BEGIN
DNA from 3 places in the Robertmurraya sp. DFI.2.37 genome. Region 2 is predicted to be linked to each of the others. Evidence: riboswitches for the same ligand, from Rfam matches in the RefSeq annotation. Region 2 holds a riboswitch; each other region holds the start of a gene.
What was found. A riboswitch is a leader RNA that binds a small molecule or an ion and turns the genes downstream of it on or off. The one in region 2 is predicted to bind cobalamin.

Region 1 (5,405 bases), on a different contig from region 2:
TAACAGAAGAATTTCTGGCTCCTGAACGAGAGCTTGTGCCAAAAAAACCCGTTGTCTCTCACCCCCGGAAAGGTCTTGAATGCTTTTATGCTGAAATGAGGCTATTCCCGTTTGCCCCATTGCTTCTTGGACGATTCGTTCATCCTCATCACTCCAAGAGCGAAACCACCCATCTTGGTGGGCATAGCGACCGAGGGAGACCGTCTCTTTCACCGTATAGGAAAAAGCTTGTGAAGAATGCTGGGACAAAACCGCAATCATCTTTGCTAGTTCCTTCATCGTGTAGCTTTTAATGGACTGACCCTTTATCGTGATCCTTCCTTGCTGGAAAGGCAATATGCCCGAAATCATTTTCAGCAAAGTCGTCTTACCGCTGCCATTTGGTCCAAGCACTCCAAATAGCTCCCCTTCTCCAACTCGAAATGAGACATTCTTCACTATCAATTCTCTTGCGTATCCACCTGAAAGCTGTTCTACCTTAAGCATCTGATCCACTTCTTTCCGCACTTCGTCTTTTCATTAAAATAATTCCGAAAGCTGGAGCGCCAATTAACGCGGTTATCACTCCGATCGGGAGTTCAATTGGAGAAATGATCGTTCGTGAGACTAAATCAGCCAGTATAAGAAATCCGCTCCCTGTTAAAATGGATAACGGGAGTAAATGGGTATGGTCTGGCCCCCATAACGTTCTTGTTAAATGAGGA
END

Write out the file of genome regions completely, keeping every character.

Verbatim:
DNA from 3 places in the Robertmurraya sp. DFI.2.37 genome. Region 2 is predicted to be linked to each of the others. Evidence: riboswitches for the same ligand, from Rfam matches in the RefSeq annotation. Region 2 holds a riboswitch; each other region holds the start of a gene.
What was found. A riboswitch is a leader RNA that binds a small molecule or an ion and turns the genes downstream of it on or off. The one in region 2 is predicted to bind cobalamin.

Region 1 (5,405 bases), on a different contig from region 2:
TAACAGAAGAATTTCTGGCTCCTGAACGAGAGCTTGTGCCAAAAAAACCCGTTGTCTCTCACCCCCGGAAAGGTCTTGAATGCTTTTATGCTGAAATGAGGCTATTCCCGTTTGCCCCATTGCTTCTTGGACGATTCGTTCATCCTCATCACTCCAAGAGCGAAACCACCCATCTTGGTGGGCATAGCGACCGAGGGAGACCGTCTCTTTCACCGTATAGGAAAAAGCTTGTGAAGAATGCTGGGACAAAACCGCAATCATCTTTGCTAGTTCCTTCATCGTGTAGCTTTTAATGGACTGACCCTTTATCGTGATCCTTCCTTGCTGGAAAGGCAATATGCCCGAAATCATTTTCAGCAAAGTCGTCTTACCGCTGCCATTTGGTCCAAGCACTCCAAATAGCTCCCCTTCTCCAACTCGAAATGAGACATTCTTCACTATCAATTCTCTTGCGTATCCACCTGAAAGCTGTTCTACCTTAAGCATCTGATCCACTTCTTTCCGCACTTCGTCTTTTCATTAAAATAATTCCGAAAGCTGGAGCGCCAATTAACGCGGTTATCACTCCGATCGGGAGTTCAATTGGAGAAATGATCGTTCGTGAGACTAAATCAGCCAGTATAAGAAATCCGCTCCCTGTTAAAATGGATAACGGGAGTAAATGGGTATGGTCTGGCCCCCATAACGTTCTTGTTAAATGAGGA